Termites eat wood, and they live in warm, moist soil near food sources such as fallen trees, woodpiles, and houses. They can enter buildings through gaps in masonry as small as 1/32 of an inch. Termite colonies live in underground nests connected to a network of mud tunnels through which the insects travel to look for food, which they carry back to the nest. Even in homes with little wood in the framing or walls, termites may target wooden doors, window frames, cabinets, or shelves. To prevent them from causing irreversible damage, try these tips from "Martha Stewart's Homekeeping Handbook."
Credit: Annie Schlechter

Unfortunately, termite damage is usually not obvious until it is significant. To catch it early, examine the masonry foundation inside and outside for mud tunnels (weblike brown streaks). Probe all masonry cracks, holes, and crumbly areas for insects or dirt formations that might be nests. In addition, check all wooden features of the house that are close to the ground, as well as crawl spaces. Use a small knife or pick to poke into any area that appears rotten or decayed. If you can easily penetrate the wood to a depth of a half inch or more, termites may have damaged the wood. Use the same technique to check all other wooden features of the house and yard, including windowsills, door frames, stairs, fences, trellises, and posts.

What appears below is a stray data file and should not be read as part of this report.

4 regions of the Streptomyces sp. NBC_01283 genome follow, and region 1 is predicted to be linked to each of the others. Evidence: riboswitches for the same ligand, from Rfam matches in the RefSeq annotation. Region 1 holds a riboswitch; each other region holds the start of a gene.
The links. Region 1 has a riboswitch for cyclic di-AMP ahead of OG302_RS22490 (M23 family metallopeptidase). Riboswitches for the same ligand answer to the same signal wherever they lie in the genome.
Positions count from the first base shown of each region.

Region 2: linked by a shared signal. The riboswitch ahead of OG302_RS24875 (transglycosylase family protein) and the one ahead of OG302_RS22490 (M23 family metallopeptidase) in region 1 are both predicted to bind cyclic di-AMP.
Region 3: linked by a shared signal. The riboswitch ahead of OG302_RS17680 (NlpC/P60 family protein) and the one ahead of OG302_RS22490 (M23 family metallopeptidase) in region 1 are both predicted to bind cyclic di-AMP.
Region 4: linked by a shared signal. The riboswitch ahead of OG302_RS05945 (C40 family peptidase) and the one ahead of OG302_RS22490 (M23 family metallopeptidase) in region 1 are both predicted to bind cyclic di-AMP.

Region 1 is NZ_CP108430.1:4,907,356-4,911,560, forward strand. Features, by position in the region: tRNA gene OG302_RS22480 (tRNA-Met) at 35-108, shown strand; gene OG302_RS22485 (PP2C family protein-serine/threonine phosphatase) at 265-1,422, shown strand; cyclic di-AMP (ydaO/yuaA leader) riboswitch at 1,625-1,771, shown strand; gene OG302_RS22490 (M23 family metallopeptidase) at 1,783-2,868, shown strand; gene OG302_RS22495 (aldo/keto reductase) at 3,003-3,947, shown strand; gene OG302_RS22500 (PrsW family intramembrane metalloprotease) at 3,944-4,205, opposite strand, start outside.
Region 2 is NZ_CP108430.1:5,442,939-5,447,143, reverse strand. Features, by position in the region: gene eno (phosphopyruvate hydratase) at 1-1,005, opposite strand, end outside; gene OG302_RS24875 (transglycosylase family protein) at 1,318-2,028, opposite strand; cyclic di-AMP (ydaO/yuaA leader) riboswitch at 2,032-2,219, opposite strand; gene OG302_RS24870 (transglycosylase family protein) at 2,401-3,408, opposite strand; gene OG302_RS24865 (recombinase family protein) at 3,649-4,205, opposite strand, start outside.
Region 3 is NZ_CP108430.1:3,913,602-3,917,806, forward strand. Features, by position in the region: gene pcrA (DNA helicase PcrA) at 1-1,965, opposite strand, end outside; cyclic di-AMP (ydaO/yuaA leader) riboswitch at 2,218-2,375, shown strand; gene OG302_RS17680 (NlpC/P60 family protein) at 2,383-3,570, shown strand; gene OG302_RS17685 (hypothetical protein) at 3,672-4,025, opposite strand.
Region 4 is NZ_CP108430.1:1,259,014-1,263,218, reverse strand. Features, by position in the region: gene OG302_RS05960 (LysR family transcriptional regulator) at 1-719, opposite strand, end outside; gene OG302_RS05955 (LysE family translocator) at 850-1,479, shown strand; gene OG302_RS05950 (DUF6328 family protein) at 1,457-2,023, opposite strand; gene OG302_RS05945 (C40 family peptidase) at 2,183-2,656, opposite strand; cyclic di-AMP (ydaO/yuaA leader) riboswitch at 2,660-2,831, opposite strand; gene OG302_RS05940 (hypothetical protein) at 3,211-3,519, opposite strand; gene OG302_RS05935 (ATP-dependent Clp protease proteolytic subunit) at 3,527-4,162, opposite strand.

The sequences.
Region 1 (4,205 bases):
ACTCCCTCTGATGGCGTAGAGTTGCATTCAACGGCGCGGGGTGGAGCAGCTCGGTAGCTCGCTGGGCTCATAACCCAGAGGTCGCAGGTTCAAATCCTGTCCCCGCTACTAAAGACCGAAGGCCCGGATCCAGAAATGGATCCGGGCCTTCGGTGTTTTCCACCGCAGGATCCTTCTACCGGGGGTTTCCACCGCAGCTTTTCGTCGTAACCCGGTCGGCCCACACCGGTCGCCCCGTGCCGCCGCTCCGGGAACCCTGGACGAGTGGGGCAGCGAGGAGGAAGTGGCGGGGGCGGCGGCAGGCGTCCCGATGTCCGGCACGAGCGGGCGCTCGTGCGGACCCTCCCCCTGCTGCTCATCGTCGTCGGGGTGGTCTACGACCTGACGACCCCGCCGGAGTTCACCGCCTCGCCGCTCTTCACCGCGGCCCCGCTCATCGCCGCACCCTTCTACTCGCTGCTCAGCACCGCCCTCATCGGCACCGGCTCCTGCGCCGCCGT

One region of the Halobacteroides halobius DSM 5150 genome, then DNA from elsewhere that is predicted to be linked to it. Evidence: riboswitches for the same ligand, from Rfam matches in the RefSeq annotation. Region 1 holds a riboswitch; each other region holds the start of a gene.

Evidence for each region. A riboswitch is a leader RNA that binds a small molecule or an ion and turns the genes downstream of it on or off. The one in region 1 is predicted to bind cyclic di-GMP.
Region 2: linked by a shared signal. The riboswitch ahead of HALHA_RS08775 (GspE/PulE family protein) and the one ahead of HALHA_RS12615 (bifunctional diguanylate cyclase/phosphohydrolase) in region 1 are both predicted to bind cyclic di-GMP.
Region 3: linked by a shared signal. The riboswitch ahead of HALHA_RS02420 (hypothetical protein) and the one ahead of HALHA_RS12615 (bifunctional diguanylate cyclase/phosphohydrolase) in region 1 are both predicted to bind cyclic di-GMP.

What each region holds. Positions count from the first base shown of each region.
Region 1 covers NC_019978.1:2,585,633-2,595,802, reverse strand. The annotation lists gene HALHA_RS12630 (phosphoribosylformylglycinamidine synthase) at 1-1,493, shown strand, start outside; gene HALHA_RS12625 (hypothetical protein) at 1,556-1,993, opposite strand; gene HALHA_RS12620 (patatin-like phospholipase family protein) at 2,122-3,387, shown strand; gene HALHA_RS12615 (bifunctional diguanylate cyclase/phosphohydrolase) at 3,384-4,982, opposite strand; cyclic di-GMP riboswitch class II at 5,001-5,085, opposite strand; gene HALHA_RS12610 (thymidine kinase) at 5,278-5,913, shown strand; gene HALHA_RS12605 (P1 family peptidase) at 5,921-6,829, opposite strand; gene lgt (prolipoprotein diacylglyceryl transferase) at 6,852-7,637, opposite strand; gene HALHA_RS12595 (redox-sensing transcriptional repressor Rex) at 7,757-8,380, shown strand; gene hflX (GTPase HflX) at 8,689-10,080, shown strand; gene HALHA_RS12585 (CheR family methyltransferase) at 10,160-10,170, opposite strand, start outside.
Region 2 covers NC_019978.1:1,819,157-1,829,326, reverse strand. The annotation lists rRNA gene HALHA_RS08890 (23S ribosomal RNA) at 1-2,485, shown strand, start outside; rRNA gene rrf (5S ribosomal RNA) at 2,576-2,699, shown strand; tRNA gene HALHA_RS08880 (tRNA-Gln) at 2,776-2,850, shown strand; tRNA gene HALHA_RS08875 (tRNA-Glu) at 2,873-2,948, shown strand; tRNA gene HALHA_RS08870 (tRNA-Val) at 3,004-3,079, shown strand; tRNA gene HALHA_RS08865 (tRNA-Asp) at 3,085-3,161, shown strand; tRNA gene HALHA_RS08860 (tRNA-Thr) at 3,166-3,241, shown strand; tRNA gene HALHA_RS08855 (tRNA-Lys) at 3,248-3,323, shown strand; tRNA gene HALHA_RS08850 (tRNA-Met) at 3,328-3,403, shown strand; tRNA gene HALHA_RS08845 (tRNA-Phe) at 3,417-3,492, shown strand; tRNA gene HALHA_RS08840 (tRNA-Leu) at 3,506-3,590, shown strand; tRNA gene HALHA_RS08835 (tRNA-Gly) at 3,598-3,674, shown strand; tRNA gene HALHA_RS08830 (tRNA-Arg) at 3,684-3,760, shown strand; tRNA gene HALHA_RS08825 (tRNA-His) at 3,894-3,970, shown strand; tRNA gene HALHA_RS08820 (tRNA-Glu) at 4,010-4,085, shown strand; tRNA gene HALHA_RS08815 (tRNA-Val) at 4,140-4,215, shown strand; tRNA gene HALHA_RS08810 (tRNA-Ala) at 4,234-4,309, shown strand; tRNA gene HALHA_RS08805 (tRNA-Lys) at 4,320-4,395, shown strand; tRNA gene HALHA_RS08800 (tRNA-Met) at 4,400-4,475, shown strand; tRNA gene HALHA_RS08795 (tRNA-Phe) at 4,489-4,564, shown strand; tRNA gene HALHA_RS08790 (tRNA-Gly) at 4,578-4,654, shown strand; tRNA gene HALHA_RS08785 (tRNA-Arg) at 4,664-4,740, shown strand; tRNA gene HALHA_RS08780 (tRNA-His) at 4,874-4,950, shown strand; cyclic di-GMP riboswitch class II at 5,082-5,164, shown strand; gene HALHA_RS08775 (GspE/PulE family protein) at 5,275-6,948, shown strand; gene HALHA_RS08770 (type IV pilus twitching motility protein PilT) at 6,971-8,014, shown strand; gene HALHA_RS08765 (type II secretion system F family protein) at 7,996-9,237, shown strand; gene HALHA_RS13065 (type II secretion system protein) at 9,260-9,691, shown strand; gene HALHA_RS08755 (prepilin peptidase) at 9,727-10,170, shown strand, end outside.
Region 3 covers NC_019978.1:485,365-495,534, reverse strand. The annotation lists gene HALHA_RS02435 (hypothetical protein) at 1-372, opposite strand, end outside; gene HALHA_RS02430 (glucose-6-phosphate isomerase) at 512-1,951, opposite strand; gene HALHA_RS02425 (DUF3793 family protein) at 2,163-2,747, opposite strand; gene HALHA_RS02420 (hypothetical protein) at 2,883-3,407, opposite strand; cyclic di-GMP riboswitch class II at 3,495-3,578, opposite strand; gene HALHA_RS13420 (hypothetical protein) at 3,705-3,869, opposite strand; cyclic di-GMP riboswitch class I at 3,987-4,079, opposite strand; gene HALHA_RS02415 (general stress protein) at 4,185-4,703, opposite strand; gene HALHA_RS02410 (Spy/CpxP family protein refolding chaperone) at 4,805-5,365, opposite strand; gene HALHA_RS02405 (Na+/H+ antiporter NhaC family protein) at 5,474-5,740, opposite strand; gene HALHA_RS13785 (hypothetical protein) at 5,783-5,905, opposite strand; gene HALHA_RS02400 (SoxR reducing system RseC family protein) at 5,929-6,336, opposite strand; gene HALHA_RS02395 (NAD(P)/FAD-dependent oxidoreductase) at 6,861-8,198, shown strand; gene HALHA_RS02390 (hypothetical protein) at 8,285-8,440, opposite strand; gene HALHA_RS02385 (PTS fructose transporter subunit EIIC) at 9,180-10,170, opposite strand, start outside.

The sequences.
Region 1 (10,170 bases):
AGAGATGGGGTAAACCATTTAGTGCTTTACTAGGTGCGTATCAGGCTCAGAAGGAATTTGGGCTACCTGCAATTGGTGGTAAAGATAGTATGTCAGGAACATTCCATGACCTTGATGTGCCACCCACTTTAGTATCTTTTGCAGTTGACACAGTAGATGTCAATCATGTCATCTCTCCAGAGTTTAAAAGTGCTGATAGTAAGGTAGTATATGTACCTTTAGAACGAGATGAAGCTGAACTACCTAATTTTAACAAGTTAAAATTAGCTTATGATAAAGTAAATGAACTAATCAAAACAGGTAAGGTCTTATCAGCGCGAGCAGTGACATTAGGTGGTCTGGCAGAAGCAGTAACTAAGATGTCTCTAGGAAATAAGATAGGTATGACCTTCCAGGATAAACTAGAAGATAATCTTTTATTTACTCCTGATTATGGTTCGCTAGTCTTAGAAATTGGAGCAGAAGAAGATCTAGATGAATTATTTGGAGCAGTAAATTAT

The following three treatments may be used individually or in combination, but the best treatment will depend on the severity of the infestation. Before you try to remedy the situation on your own, consult an exterminator for the most effective solution.

1. Bait systems perform well but take time to work; they lure termites to the bait, which they then carry back to the colony.

2. Soil treatments applied around a house's perimeter prevent the termites from getting into the house.

3. Wood treatments that are applied directly to wood that is infested or is in danger of becoming infested act as a deterrent and kill those that feed on it.


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